Financial magazines are great sources of entertainment, but often, schizophrenic sources of advice. Consider them sage money guides and you could end up questioning your financial plan—even if it’s great. Worse, if you follow their whimsical persuasions, you’ll play a costly game of musical chairs with your money.

I could be taking a bit of a risk saying this. After all, I write for a couple of magazines myself. But share a few drinks with a money writer, and (if you’re lucky) you’ll learn the root of the problem: financial magazines sway to two powerful masters, their readership and their advertisers. And neither influence is particularly good for you.Magazines need to excite readers, luring people with headlines like, “The Best Investments to Own Now!” Such covers promise fresh content. And they draw readers looking for profitable stock or fund picking pearls uncovered within. If they aren’t promising a new wealth-building strategy, buyers will find the publication that does. Financial magazines earn most of their revenue from advertisements, not subscriptions or corner store sales. By upsetting advertisers, an editor could kill a magazine. In 2006, I accidentally annoyed an advertiser myself, in a 2,400 word article I wrote, citing savings and investment tips. A single paragraph was devoted to a suggestion given to me, years previous, by a self made millionaire mechanic named Russ. “If you want to grow rich,” Russ said, “buy used cars instead of new ones; new cars depreciate quickly.”

After the piece was published, a rep from a car company called the magazine and slapped the editor on the wrist—threatening to cancel their advertising contract if he saw anything like that again. Over time, cars depreciate faster than anything else we buy. But apparently, it’s the brave writer (or the ignorant one, in my case) who risks publishing this fact.

And I don’t think the writers at Money magazine, for example, are willing to take that risk. Their July 2012 cover reads 101 Ways to Build Wealth. Some great ideas are among the magazine’s 101 savings and investment tips. But when you’re listing more than eight dozen tips, the drink gets pretty diluted. None of the 101 savings tips, however, mentions the saving benefits from buying used cars. Money magazine writers are smart. With five full paged car advertisements in the current issue, they’re not going to bite the hands that feed them. Readers searching for powerful ways to save money, however, miss out.

Don’t get me wrong. You can find some pretty good articles in financial magazines, but ads are a sceptre of influence. The July 2012 issue of Fortune magazine contains eight full-paged advertisements for banks, brokerages or fund companies. These are eight good reasons for finance writers to tap dance around investment truths that could rock the money boat.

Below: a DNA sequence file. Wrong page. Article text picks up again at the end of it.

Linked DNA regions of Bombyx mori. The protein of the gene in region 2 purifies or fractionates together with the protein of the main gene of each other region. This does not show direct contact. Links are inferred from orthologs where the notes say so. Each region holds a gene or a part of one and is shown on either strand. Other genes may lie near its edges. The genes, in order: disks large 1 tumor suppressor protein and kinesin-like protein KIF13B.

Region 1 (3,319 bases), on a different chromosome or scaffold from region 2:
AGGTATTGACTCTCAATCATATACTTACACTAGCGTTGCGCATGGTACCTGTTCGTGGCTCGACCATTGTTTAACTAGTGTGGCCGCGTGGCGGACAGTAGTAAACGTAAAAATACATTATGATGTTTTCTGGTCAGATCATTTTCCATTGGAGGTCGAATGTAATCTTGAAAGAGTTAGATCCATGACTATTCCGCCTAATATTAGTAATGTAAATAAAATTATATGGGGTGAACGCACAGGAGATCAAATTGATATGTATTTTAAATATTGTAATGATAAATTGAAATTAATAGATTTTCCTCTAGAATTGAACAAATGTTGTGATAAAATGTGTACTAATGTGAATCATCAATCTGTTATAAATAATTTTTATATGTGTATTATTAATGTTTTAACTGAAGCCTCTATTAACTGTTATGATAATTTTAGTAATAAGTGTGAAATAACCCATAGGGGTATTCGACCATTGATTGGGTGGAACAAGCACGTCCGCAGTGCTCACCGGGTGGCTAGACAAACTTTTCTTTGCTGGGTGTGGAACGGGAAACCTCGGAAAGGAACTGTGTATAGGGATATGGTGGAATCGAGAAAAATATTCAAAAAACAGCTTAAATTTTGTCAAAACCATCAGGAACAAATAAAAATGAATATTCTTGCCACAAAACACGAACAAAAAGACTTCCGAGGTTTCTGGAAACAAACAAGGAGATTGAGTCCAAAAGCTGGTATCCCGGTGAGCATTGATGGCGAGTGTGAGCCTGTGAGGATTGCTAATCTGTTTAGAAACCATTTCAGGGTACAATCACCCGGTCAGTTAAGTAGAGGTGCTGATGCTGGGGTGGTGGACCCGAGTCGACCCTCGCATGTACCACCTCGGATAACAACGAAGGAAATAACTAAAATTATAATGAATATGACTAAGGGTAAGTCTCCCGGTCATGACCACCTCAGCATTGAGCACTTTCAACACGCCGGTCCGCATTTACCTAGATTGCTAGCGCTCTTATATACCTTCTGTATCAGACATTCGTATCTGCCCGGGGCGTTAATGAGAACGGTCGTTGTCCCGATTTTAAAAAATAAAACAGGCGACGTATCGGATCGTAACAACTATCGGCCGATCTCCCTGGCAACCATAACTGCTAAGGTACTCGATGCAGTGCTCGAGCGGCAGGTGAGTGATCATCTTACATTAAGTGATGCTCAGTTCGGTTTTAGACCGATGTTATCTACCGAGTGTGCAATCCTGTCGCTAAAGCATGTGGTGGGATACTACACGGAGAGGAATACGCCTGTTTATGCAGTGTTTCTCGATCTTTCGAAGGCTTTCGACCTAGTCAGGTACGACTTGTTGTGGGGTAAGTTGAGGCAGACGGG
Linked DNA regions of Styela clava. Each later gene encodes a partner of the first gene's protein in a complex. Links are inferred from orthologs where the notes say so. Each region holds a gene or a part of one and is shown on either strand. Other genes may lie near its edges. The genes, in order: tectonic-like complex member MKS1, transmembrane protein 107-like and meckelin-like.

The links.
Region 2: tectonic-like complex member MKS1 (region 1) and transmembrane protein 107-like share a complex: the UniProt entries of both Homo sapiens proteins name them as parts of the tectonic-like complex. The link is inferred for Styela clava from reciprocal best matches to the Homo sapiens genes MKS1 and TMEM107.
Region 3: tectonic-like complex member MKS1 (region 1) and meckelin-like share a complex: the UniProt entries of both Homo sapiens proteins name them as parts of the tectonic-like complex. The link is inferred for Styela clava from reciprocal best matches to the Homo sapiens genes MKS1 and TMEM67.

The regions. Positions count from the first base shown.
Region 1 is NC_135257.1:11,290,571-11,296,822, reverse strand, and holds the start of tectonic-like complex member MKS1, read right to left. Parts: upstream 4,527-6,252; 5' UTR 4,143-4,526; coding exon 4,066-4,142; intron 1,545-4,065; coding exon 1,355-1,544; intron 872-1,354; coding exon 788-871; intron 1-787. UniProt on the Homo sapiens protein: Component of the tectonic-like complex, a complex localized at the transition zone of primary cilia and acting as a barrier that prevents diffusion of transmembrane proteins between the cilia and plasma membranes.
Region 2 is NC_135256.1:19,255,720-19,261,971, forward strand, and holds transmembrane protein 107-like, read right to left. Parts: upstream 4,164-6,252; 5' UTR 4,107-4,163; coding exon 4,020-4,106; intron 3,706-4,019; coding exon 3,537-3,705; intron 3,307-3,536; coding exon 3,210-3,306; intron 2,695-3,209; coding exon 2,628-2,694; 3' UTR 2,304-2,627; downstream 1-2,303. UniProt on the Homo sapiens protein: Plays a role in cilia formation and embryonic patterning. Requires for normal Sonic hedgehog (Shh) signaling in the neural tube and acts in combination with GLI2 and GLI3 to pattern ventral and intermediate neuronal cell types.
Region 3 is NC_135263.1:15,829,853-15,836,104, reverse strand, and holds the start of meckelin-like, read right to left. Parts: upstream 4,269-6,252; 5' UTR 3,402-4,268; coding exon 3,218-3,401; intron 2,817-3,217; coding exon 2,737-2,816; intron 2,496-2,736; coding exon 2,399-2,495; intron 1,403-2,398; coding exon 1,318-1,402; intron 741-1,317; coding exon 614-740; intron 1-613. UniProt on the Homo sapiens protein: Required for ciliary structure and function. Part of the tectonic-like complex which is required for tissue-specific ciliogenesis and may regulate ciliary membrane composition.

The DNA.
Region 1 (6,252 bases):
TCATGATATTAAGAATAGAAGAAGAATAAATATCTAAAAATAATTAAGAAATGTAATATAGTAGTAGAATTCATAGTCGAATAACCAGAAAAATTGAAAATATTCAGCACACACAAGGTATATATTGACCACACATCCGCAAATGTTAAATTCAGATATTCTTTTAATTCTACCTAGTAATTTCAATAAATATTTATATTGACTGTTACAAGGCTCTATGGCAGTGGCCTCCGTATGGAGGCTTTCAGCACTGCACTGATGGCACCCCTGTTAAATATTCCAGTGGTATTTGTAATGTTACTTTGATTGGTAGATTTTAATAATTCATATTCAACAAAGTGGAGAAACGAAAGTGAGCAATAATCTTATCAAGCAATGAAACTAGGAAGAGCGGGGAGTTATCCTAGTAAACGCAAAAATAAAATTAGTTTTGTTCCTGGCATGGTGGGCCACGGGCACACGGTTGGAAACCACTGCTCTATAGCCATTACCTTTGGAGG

You’ll occasionally find articles detailing the importance of low investment costs, but it’s important not to alienate active fund companies and brokerages. TD Waterhouse won’t warm to magazines regularly suggesting that the more you trade, the less you generally make. Fidelity won’t want comprehensive fund comparisons between (all of) their funds and their benchmarks. And Hartford would boil to see their costly variable annuities tossed in the hot seat of an objective analysis.

Enterprising writers and editors have a balancing act to play. You’ll find the odd writer, for example, revealing that 70-80 percent of actively managed mutual funds under-perform their benchmark indexes. But when the following pages profile a fund manager’s winning streak, it keeps the status quo.

Reporting the slim odds of a SINGLE fund outperforming the market is a relatively safe theme. But it’s as incomplete as 101 money tips omitting the used car option. Portfolios are comprised of more than one fund. The odds of putting together an actively managed portfolio and beating a portfolio of indexes are lower (perhaps) than any money magazine would dare to publish. It certainly wouldn’t please the advertisers to read what Allan S. Roth, Professor of Behavioral Finance at the University of Denver’s Graduate Tax Institute, determined when crunching the investment probabilities of active fund portfolios beating their passive counterparts.

Odds of Actively Managed Fund Portfolios Beating a Portfolio of Indexes

Five Years Ten Years Twenty Five Years
Five Active Funds 18% 11% 3%
Ten Active Funds 9% 6% 1%

An actively managed portfolio consisting of ten mutual funds has a 9 percent chance of beating a diversified portfolio of indexes over five years; a 6 percent chance over ten years; and a 1 percent chance over 25. They’re brutal odds that (for some) are best kept secret—along with the benefits of used cars, of course.